Helen Mirren: Not Quite a Dame

A year after her triumph as Elizabeth II, Dame Helen Mirren, 62, has a raft of new movie projects, a revealing autobiography, and sex appeal that won’t quit.

By Amy Wilentz
Helen Mirren in MORE’s April 2008 issue
Photograph: Photo by: Lorenzo Agius

All Hail ‘The Queen’

Helen Mirren would flirt with a tree if she thought she could get a response — or even just for the hell of it. Standing at the edge of a swimming pool in Venice, California, wearing a yellow evening gown in broad daylight, she is doing just that. Her picture is being taken; it’s been a long session and she is a little exhausted, woozy, clinging tenderly to an arching shoot of a banana tree. Dallying with one of the broad leaves, she covers bits and pieces of herself with it, coyly touching the plant with an outstretched palm, an extended finger, stroking, toying, a private smile playing across her face. If the banana tree could, it would follow Mirren anywhere.

No one around her is safe from the discerning and attentive Mirren glance — not the techies, the dressers, the photographer, or the makeup artists. Mirren is incorrigible, an inveterate observer of her fellow human beings, a natural anthropologist and a reflexive seductress. "I love what you’re wearing," she tells a young man who is assisting the photographer. "Your earring, the Mohawk. Those tough boots, with that conservative shirt! That’s good, the contrast…." She’s standing on a ledge about two feet off the ground, looking down at us, speaking in her thrilling alto voice.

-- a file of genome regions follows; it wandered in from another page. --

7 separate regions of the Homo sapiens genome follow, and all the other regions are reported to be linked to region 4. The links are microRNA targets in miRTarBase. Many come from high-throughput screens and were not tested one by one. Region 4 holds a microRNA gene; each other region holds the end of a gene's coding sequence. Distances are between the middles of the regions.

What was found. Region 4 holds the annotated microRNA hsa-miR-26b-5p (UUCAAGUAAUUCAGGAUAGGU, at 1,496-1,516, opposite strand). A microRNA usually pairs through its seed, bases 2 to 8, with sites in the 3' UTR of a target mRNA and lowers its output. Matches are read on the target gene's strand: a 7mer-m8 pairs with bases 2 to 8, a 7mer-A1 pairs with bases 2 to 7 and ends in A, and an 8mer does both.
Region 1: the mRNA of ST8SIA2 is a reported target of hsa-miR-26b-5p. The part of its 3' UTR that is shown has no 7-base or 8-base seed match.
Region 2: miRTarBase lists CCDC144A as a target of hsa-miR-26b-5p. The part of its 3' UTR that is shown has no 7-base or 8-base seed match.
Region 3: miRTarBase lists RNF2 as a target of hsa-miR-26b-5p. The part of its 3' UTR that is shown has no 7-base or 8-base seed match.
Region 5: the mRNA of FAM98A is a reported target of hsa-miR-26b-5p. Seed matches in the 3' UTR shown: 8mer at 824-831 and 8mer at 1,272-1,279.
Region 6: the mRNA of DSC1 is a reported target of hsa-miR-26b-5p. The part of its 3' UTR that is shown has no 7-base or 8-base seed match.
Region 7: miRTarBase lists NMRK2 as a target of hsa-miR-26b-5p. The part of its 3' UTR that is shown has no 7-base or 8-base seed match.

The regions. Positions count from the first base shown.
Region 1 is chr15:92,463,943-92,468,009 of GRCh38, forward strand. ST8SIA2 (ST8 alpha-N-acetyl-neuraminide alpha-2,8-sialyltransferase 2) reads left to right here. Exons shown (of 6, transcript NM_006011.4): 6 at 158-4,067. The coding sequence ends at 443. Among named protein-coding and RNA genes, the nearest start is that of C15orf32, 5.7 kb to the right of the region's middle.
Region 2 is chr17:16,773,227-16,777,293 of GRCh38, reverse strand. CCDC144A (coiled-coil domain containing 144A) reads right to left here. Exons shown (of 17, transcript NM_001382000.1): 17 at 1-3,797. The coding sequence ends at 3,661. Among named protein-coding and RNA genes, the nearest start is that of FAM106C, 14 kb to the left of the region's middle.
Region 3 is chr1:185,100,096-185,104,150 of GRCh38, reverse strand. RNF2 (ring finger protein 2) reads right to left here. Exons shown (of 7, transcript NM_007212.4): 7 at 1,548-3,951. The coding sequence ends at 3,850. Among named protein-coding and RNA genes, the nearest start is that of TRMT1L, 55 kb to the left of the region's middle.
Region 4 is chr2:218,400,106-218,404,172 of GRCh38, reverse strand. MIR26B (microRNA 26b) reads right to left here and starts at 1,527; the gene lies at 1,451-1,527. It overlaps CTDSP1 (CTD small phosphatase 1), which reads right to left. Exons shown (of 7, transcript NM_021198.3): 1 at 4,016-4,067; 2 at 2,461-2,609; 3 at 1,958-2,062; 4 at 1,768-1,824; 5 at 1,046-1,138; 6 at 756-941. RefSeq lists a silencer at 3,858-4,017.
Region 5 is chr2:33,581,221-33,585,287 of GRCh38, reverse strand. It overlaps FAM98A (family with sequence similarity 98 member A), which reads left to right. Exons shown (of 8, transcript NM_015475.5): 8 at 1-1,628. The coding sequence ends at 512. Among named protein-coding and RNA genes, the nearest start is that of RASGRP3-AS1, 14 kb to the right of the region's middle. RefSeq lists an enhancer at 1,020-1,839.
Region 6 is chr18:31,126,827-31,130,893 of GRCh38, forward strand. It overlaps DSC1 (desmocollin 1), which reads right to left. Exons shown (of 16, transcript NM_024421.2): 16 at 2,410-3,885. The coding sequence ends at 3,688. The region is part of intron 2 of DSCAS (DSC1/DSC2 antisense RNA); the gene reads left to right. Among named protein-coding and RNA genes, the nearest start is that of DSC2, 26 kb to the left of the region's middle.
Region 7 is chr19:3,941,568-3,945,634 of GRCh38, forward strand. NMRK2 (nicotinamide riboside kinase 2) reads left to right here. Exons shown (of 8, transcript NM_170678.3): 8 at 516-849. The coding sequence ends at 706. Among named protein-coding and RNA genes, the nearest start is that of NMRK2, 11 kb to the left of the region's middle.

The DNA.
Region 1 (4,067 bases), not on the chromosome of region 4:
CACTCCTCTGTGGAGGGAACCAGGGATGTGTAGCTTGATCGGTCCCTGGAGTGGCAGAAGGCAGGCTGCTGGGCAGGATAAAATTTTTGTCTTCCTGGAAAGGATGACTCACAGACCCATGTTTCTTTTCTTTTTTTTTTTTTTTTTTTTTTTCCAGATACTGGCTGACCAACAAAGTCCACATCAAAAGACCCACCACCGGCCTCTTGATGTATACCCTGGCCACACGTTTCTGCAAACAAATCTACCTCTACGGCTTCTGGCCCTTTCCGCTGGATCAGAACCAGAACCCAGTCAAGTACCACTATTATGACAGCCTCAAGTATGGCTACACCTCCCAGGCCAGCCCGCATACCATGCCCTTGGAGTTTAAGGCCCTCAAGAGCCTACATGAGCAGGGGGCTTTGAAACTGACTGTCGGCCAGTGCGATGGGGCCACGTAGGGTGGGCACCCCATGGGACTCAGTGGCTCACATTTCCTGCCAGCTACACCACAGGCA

All the while, as she bats the assistant’s ego around playfully, like a kitten with a ball of twine, she has not forgotten the camera. As the flashes go off, she looks at it ardently, then lowers her lids and turns her head down, exposing a long, graceful neck — not the neck you would expect from someone who so recently played the resolutely sexless Elizabeth II in The Queen.

The past year was an immensely satisfying one for Helen Mirren, who turned 62 in July. Not only did she win almost every possible award for The Queen, but she was also lauded for her exacting and exposed portrayal of detective superintendent Jane Tennison in TV’s Prime Suspect: The Final Act and for her commanding performance in the HBO miniseries Elizabeth I. She has three films in the works, including the children’s fantasy Inkheart and Love Ranch, in which she’ll play a Nevada madam; the latter is her first collaboration with her husband, Taylor Hackford, since they met when he directed her in 1985’s White Nights. And her autobiography, In the Frame: My Life in Words and Pictures, just published in the United States, was a best seller last fall in England, where Mirren is theatrical royalty and in 2003 was named a Dame of the British Empire.